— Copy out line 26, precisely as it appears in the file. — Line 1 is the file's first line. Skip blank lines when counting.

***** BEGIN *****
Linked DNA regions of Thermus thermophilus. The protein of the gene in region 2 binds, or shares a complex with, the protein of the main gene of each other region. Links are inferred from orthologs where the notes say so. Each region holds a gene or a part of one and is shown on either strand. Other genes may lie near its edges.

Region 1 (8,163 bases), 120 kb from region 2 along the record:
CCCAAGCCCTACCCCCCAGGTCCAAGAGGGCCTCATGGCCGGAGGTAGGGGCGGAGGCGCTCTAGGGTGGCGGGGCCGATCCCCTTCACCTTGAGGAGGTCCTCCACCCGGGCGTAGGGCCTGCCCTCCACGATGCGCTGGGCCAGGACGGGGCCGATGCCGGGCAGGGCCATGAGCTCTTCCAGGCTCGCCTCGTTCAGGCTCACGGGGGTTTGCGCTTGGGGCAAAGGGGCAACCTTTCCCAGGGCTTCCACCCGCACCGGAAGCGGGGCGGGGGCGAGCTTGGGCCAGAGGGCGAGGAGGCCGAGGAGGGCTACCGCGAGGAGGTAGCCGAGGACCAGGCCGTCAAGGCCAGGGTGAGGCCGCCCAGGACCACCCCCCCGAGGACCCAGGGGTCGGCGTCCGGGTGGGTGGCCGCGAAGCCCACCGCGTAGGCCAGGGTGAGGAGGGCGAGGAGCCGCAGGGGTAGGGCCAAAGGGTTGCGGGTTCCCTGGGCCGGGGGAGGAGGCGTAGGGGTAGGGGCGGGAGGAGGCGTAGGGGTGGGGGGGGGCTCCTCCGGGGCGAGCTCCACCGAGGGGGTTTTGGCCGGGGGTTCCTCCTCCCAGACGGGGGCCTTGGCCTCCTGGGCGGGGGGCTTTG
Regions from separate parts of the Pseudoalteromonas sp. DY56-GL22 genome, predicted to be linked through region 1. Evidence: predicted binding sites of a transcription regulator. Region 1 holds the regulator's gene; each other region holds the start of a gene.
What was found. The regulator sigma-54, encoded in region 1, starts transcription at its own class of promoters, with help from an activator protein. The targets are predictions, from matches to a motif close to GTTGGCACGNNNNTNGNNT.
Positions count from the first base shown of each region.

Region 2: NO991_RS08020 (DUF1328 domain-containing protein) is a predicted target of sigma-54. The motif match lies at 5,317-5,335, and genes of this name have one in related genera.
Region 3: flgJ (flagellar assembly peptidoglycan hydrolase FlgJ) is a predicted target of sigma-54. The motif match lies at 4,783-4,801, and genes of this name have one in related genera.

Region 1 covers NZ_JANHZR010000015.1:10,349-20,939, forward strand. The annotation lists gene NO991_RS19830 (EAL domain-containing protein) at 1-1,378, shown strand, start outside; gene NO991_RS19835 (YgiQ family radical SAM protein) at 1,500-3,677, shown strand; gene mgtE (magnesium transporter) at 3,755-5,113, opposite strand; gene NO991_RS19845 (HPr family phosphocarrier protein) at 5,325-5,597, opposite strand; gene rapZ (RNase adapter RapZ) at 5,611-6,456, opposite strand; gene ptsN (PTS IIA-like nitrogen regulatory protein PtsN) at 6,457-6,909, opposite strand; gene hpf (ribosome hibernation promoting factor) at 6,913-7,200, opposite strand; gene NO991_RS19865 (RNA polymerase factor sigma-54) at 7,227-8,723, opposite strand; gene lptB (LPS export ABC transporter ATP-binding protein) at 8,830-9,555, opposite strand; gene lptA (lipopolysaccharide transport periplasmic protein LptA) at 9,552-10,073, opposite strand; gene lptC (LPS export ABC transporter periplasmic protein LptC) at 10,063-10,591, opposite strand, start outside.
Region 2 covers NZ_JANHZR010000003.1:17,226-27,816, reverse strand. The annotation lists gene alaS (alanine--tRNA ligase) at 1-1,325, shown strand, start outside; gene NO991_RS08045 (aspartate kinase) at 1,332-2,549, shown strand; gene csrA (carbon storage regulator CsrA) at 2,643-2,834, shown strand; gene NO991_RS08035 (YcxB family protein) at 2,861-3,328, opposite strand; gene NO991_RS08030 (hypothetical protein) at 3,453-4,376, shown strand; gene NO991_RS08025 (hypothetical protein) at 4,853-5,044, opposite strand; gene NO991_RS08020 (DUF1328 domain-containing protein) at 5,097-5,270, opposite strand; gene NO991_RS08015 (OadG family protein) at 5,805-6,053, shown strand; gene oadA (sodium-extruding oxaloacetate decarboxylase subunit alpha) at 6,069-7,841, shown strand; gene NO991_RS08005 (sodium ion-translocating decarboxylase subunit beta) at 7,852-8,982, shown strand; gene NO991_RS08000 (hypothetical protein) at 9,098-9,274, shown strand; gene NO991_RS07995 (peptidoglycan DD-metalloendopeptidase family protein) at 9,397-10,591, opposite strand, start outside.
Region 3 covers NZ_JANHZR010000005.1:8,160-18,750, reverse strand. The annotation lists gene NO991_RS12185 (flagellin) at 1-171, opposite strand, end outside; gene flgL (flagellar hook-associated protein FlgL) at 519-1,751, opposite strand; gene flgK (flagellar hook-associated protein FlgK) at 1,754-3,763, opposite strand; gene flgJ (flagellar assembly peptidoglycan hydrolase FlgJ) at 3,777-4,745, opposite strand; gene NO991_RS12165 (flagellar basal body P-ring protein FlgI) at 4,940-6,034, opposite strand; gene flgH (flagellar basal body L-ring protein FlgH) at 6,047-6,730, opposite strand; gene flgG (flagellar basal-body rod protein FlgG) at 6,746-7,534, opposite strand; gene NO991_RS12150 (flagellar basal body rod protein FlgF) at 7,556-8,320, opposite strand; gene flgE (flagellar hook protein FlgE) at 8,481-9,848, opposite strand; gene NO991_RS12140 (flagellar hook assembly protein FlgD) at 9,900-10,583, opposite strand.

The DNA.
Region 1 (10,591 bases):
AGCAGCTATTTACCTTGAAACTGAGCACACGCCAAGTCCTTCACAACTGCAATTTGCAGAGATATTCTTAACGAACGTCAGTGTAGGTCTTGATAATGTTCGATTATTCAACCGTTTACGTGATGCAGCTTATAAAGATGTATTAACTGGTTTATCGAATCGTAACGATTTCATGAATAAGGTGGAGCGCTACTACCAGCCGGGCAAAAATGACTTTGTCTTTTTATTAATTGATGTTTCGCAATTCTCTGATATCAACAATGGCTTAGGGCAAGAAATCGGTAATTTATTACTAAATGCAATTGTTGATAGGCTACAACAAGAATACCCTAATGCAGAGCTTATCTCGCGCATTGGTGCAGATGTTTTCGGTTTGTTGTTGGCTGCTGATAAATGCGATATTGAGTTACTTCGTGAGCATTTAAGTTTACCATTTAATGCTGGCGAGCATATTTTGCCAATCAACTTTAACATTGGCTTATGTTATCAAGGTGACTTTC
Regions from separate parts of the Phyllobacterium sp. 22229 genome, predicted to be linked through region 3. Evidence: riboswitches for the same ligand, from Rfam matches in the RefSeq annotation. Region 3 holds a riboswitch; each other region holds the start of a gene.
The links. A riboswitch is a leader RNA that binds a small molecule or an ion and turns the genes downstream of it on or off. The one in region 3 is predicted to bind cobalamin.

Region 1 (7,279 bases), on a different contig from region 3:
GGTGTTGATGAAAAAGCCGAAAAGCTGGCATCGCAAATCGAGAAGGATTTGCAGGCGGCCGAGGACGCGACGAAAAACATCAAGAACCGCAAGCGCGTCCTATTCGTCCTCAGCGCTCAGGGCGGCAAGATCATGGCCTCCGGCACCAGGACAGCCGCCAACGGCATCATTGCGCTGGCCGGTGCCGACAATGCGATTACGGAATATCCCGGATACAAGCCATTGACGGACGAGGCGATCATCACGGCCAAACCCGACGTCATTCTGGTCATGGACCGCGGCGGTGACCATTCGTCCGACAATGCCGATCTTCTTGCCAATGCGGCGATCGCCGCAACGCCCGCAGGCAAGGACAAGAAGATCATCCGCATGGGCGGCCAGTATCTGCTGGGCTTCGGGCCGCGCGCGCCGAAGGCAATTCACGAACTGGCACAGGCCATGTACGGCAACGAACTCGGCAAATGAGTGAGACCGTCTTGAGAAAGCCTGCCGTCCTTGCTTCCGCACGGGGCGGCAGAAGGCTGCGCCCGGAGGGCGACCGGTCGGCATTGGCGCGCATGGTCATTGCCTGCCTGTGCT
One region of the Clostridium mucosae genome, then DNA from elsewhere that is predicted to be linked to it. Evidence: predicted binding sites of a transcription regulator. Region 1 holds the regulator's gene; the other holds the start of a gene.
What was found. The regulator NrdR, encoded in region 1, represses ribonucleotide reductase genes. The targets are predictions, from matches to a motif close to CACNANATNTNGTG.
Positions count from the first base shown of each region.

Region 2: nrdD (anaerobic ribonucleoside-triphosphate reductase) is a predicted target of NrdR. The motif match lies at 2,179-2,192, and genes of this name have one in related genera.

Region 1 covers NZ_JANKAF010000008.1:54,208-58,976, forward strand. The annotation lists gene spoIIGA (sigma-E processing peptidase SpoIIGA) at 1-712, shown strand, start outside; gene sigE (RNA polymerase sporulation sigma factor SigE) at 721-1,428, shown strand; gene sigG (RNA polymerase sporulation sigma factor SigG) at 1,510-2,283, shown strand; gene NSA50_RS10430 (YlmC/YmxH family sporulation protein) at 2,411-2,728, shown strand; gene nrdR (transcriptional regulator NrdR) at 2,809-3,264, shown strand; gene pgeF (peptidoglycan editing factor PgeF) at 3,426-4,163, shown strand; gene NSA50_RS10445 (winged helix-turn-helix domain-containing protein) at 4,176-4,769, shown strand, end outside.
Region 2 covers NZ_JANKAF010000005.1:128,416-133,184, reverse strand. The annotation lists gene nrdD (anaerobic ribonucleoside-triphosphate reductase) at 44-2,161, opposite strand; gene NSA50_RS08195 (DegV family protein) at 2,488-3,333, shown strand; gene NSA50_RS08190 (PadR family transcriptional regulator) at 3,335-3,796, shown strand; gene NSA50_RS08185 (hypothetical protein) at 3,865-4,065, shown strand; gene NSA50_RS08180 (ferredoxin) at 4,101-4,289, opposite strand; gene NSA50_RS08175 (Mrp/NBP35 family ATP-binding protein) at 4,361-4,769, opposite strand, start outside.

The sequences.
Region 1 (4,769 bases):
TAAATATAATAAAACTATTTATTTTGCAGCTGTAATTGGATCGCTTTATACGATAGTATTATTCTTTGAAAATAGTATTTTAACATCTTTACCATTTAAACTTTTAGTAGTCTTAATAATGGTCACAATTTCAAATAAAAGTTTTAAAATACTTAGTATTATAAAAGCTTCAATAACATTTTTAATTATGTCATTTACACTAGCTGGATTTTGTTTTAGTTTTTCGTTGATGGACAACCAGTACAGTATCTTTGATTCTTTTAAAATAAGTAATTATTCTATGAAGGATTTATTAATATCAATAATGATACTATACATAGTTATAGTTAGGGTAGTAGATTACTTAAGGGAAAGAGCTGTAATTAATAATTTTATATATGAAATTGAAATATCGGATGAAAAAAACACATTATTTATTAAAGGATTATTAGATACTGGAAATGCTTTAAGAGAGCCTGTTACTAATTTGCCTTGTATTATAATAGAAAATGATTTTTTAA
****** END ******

Region 1 (4,769 bases):